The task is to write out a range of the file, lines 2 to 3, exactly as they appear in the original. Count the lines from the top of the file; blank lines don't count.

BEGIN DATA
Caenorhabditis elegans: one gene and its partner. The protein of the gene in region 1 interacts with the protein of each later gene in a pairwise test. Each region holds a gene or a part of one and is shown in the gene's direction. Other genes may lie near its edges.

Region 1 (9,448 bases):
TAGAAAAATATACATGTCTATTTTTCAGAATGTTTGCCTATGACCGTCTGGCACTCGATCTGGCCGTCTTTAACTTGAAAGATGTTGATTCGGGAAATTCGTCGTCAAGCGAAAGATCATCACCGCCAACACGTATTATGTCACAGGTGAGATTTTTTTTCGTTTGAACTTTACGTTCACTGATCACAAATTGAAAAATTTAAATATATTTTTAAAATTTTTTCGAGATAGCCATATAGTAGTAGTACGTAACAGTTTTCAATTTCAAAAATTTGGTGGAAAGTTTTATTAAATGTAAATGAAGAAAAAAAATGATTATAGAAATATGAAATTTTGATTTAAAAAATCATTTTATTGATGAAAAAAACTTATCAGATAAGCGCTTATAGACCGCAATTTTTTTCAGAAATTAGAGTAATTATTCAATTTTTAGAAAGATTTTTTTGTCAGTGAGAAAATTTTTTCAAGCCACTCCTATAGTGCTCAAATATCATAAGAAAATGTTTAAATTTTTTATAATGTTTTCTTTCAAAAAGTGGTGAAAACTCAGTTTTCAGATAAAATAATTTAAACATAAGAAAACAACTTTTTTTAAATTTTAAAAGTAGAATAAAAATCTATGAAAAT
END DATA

Region 1 (9,448 bases):
TAGAAAAATATACATGTCTATTTTTCAGAATGTTTGCCTATGACCGTCTGGCACTCGATCTGGCCGTCTTTAACTTGAAAGATGTTGATTCGGGAAATTCGTCGTCAAGCGAAAGATCATCACCGCCAACACGTATTATGTCACAGGTGAGATTTTTTTTCGTTTGAACTTTACGTTCACTGATCACAAATTGAAAAATTTAAATATATTTTTAAAATTTTTTCGAGATAGCCATATAGTAGTAGTACGTAACAGTTTTCAATTTCAAAAATTTGGTGGAAAGTTTTATTAAATGTAAATGAAGAAAAAAAATGATTATAGAAATATGAAATTTTGATTTAAAAAATCATTTTATTGATGAAAAAAACTTATCAGATAAGCGCTTATAGACCGCAATTTTTTTCAGAAATTAGAGTAATTATTCAATTTTTAGAAAGATTTTTTTGTCAGTGAGAAAATTTTTTCAAGCCACTCCTATAGTGCTCAAATATCATAAGAAAATGTTTAAATTTTTTATAATGTTTTCTTTCAAAAAGTGGTGAAAACTCAGTTTTCAGATAAAATAATTTAAACATAAGAAAACAACTTTTTTTAAATTTTAAAAGTAGAATAAAAATCTATGAAAAT